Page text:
Somehow I managed to sleep on the way to Mendoza; I can’t imagine how because the gravel roads are in terrible condition, but I woke up and we were minutes outside the city. We stopped to change taxis, and were on our way. When we arrived in Chachapoyas, we found a hostal, and had lunch before meeting with the regional government to revise the documents, and go over details of our agreement with them and the University in Chachapoyas.
Today was our last day in Chirimoto. We drove Achamal to see the quarry in the morning. There were several sizes of rock and sand that look to be the right sizes for a couple of the filter layers. We are not sure if we will be buying the sand from this or another quarry, or using sand from the Shocol River. We came back for lunch, and then spent the afternoon helping around the Hummingbird House and out at the festival events. The band was playing again in the Municipality, and after dinner we went to dance and talk with everyone one more time before leaving. I ended up staying until the band stopped at 3AM, and then stayed out with the group I had been dancing and talking with for another hour until we had to go back to the Hummingbird House to finish packing.
We finished the last of the surveying this morning!
The road to Milpuc forks and we surveyed the branch that loops around to meet up with the other road from Chirimoto that passes the medical post and the old water system and filter.
We got back to the Hummingbird House a little after noon, ate lunch outside again with Panchito and his family, and then went to set up for the presentation we had planned for this afternoon. The other day we had prepared a power point that addressed several of the major development issues in the town, including the water project, kitchens, etc, so now we set up benches, the projector, and Lucho’s computer in the main room of the Hummingbird House and waited as much of the town filed in. It is encouraging to see such turn out and interest in community issues, although it is mainly the older men that come to these meetings, which are open to everyone.
After our presentation, the band moved back in, and we hosted a party for the younger children. We set out treats and invited all of the children, who are normally not invited to hear the band play as the dances are held for adults, and ended the party with a piñata. The place was crowded, and all the kids seemed to have a great time. Their party lasted about an hour, after which the adults came back in to dance and socialize themselves. The tournaments were also being held again, and I caught a little of the volleyball match. A couple of the girls on our team are really good. After dinner, the orchestra played all night outside on the new dance floor that had been set up in the courtyard of the municipality. I left around 1:00, and they were still playing. Each night the dancing starts at 10:00 and lasts until 3:00. The orchestra was much like the band- both are vocal groups with instrumental backup. The band is the more traditional cumbia, while the orchestra has more of a variety of music.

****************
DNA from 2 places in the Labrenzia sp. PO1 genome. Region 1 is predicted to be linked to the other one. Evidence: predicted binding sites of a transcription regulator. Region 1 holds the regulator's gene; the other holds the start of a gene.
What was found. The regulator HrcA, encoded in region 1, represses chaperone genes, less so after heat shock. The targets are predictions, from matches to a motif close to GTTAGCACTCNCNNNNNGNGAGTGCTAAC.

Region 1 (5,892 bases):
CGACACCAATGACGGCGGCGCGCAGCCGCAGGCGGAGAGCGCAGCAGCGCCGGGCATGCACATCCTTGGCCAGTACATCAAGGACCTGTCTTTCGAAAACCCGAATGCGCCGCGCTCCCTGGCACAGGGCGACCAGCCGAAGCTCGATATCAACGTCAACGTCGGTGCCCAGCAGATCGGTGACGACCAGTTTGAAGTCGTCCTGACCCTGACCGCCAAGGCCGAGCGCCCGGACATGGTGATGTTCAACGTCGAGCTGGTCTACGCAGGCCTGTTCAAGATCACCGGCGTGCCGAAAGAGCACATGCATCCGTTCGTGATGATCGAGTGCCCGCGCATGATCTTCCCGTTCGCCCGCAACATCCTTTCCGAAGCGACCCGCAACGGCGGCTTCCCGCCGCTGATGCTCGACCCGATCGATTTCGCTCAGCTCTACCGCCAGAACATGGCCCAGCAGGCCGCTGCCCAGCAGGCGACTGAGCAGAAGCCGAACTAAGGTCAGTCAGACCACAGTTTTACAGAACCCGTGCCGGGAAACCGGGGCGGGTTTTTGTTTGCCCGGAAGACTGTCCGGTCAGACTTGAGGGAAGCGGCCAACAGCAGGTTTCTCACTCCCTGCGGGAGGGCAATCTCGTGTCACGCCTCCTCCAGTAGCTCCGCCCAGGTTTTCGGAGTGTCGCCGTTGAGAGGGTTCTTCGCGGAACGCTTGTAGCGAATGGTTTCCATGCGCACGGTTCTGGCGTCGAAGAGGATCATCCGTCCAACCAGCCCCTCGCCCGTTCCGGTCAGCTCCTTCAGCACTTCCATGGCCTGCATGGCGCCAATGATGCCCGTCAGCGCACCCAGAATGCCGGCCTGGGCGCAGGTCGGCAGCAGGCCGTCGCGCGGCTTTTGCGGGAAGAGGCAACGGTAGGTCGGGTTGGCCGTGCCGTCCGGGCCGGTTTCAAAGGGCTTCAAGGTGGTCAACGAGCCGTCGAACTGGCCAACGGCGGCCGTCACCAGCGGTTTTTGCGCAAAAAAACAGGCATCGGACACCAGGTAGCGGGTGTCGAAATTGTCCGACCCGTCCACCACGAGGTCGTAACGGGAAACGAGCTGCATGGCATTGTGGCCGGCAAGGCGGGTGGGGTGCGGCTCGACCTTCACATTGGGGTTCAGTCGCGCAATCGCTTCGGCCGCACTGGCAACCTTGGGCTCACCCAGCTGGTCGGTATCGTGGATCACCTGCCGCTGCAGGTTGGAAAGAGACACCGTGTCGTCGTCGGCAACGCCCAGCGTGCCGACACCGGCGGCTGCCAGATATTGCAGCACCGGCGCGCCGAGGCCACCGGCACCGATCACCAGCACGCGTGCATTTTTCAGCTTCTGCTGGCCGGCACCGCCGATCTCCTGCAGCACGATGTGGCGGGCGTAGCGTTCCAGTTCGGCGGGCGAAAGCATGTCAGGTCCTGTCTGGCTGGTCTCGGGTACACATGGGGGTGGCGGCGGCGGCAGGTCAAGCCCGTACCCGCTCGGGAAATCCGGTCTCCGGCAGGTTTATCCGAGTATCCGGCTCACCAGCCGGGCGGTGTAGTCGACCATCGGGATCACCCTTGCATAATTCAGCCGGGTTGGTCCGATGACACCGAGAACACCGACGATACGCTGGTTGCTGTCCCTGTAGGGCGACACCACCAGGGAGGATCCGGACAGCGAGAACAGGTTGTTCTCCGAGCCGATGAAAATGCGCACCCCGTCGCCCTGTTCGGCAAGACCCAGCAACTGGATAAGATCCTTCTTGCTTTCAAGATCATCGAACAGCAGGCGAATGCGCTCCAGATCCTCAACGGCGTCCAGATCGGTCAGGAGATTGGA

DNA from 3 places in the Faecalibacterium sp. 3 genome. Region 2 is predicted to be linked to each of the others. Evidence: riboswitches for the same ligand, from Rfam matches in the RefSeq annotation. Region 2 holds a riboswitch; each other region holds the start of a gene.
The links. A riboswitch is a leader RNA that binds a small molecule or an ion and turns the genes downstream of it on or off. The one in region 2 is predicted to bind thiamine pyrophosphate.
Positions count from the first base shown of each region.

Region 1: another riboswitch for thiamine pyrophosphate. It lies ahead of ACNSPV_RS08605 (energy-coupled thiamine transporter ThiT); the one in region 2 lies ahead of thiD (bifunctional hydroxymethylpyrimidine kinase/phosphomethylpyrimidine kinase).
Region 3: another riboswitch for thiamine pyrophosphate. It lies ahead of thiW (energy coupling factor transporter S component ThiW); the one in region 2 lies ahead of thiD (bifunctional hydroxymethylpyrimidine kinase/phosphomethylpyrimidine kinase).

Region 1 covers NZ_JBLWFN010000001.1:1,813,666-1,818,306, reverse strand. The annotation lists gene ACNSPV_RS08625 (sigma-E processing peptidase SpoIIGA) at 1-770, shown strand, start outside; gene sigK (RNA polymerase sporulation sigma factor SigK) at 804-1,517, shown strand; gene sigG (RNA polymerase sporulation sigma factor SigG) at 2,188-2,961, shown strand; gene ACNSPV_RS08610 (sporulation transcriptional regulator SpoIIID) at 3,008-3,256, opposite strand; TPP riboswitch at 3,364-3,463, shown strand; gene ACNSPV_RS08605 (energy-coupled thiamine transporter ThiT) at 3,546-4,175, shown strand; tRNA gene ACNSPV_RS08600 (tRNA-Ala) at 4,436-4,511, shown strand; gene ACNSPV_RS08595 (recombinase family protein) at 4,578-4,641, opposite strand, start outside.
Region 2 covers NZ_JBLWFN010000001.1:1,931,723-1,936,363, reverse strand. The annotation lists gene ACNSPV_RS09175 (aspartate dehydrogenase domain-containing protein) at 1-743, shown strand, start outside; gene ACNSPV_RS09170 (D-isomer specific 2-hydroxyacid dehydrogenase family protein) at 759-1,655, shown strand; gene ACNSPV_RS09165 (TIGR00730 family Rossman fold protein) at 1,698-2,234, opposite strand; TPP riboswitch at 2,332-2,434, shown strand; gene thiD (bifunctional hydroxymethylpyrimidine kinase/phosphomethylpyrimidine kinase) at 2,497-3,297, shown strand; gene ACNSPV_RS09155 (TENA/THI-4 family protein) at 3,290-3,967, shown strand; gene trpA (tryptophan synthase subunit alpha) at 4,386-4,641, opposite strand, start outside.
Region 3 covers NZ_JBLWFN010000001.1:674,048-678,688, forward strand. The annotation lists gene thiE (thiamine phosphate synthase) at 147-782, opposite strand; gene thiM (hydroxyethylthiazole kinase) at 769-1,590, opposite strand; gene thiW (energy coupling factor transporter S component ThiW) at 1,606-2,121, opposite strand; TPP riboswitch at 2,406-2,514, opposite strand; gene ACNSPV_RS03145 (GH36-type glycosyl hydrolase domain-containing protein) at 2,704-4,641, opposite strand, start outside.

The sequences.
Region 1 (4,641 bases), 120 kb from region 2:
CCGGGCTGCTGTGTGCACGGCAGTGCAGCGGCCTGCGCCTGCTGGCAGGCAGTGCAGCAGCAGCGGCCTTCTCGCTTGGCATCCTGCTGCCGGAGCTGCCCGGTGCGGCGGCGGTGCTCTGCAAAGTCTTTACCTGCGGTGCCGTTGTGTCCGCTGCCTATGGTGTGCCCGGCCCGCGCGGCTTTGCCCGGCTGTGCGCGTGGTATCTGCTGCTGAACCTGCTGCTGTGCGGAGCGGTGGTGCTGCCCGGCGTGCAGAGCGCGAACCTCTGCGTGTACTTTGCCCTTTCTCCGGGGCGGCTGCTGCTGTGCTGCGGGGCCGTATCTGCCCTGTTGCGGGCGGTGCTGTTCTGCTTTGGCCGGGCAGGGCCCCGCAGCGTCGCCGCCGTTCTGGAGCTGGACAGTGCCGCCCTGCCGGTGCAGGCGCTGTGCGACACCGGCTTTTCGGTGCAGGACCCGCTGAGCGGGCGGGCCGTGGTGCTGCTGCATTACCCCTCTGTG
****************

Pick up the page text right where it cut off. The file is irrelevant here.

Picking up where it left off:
We slept in until around 9:00, had breakfast, and then went outside to watch the mass and procession around the plaza. The festival is the only time each year that the priest comes to Chirimoto, and after the first mass there is a procession from the church around the altars set up at the corners of the plaza in honor of various saints.
After the mass, we had lunch with Otimio’s family again. Otimio owns the coffee farm on the road towards the medical post, a little ways up the mountain. We had been to his home once before, and today we were at a house in the Plaza where one of his realtives lives. After lunch we went back out to watch the sports tournaments again. We spent the evening talking with Ciro and Clemente, and then went into the dance when the band started playing. We didn’t stay too long tonight- just long enough to see Ciro up onstage winging and dancing with the band.
Today was the first full day of the festival. There were no real activities in the morning- it seemed that most of the town was sleeping in, so we decided to get some work done after breakfast and started surveying the road from Chirimoto to Milpuc . After Lunch the festivities began for the day. The band was se up in the main room of the Hummingbird House, and a few people were dancing. They also started the soccer and volleyball tournaments; we watched the end of the Chirimoto-Milpuc soccer game, which milpuc won.
The band moved outside after a few hours, and started to set up for the dancing later tonight, which would take place in the municipality.
Most of the day was spent helping with preparations for the festival, which starts this evening with a talent show & beauty contest. I spent most of my time painting the back wall and door of the bookmobile and adding the Hummingbird House logo to the door. Jeremy and Charlie went up to the reservoir at Mari Pata to take the flow rate from the pipes, and then returned to help in the afternoon. We helped clean up the Hummingbird House and put up photos and decorations until the water board meeting started at 7:00.
We began the meeting by discussing the excavation and surveying we had done at the Vista Alegre source (Yacuñao) the other day. We explained that we found a flat, relatively large and clearable place above the main reservoir at which to build the new filter. The excavation was dug to the specifications of the engineer who had come to talk with us the other day: 2m deep and roughly 1m wide on each side. A similar hole will have to be dug at Lambras before we leave. As we are running short on time and the board members need to understand the processes behing our project, someone from the board will come up to help us dig and choose the other filter location. We have also asked the board to prepare sand and other materials for when we return in December to repair the Mari Pata system.
The rest of the meeting was spent discussing and setting up the email account for the board, and walking several members through the process of logging on, writing, and sending an email. When this was over, it was almost time for the festival to start. We returned to the Hummingbird House for dinner, and then went over to the municipality to watch the ceremony.